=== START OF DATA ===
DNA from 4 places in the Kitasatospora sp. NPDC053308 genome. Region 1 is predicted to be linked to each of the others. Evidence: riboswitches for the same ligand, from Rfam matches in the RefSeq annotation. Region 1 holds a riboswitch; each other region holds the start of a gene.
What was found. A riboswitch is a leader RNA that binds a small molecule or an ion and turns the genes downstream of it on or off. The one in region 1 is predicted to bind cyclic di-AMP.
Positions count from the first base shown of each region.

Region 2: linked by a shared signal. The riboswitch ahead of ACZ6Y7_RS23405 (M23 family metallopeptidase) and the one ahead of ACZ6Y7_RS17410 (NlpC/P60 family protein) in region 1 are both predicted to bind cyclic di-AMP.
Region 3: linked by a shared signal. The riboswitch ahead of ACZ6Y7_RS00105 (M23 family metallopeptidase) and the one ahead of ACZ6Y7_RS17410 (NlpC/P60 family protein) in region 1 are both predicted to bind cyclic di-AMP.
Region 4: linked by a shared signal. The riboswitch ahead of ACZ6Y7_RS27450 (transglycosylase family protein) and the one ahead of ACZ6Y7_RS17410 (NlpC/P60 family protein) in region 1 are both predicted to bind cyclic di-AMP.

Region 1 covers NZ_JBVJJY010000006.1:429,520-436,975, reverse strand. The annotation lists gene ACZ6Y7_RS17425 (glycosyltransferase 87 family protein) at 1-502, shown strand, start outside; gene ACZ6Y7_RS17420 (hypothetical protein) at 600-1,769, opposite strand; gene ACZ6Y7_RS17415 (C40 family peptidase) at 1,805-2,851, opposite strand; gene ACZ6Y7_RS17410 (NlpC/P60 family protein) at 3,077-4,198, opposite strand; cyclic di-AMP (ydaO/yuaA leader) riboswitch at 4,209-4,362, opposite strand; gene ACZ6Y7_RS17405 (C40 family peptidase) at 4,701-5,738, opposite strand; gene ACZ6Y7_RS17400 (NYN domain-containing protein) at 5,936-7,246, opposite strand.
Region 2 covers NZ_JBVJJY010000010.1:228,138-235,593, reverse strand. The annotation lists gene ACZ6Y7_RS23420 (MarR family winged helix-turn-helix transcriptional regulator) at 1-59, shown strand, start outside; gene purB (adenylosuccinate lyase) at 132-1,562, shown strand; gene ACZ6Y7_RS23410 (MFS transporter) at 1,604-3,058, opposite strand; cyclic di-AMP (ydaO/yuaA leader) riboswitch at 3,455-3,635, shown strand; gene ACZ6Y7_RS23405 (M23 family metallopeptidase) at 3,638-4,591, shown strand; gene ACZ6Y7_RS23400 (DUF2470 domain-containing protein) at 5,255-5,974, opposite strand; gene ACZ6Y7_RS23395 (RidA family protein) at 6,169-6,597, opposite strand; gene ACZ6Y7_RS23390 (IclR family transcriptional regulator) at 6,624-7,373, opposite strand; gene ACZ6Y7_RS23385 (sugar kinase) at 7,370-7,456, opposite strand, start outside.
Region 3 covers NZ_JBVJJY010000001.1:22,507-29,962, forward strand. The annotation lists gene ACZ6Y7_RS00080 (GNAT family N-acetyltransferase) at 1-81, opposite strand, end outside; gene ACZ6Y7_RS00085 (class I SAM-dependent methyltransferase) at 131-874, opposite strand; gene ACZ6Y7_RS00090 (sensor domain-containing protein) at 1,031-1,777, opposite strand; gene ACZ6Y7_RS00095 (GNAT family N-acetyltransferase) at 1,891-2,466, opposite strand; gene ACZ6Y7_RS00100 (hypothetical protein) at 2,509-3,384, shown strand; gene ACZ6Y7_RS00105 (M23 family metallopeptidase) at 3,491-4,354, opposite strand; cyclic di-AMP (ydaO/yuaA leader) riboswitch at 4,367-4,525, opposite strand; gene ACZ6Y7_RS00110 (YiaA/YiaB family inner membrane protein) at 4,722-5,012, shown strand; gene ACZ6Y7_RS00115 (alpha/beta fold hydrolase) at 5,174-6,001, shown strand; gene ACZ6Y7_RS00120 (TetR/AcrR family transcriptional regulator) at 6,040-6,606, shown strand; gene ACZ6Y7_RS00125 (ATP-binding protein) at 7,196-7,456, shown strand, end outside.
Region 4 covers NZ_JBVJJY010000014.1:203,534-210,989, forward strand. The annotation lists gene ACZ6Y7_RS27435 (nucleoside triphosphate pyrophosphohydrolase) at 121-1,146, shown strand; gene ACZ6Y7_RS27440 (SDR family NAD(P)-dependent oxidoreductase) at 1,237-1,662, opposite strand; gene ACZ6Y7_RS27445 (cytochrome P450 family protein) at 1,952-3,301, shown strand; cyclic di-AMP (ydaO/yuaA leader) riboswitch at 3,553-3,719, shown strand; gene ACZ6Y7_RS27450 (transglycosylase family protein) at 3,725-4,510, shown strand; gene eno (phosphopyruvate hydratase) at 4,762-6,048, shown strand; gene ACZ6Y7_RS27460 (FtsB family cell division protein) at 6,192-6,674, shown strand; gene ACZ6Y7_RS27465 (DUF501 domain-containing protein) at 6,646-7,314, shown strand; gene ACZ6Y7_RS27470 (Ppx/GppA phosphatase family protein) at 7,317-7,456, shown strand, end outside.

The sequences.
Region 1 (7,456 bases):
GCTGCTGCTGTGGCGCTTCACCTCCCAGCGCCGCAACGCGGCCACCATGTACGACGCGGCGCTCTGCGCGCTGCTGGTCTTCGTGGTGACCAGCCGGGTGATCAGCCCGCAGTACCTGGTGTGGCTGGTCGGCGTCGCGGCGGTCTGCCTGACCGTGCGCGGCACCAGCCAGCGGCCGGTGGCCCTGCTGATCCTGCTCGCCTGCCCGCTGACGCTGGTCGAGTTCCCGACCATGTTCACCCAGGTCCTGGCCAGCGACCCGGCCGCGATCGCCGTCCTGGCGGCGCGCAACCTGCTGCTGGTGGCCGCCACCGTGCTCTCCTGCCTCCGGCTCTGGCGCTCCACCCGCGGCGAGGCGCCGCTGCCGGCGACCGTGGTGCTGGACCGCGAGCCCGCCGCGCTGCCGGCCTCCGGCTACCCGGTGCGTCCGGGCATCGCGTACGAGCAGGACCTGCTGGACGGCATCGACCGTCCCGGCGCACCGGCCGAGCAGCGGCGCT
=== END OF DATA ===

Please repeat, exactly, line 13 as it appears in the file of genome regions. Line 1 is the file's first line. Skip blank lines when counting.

GCTGCTGCTGTGGCGCTTCACCTCCCAGCGCCGCAACGCGGCCACCATGTACGACGCGGCGCTCTGCGCGCTGCTGGTCTTCGTGGTGACCAGCCGGGTGATCAGCCCGCAGTACCTGGTGTGGCTGGTCGGCGTCGCGGCGGTCTGCCTGACCGTGCGCGGCACCAGCCAGCGGCCGGTGGCCCTGCTGATCCTGCTCGCCTGCCCGCTGACGCTGGTCGAGTTCCCGACCATGTTCACCCAGGTCCTGGCCAGCGACCCGGCCGCGATCGCCGTCCTGGCGGCGCGCAACCTGCTGCTGGTGGCCGCCACCGTGCTCTCCTGCCTCCGGCTCTGGCGCTCCACCCGCGGCGAGGCGCCGCTGCCGGCGACCGTGGTGCTGGACCGCGAGCCCGCCGCGCTGCCGGCCTCCGGCTACCCGGTGCGTCCGGGCATCGCGTACGAGCAGGACCTGCTGGACGGCATCGACCGTCCCGGCGCACCGGCCGAGCAGCGGCGCT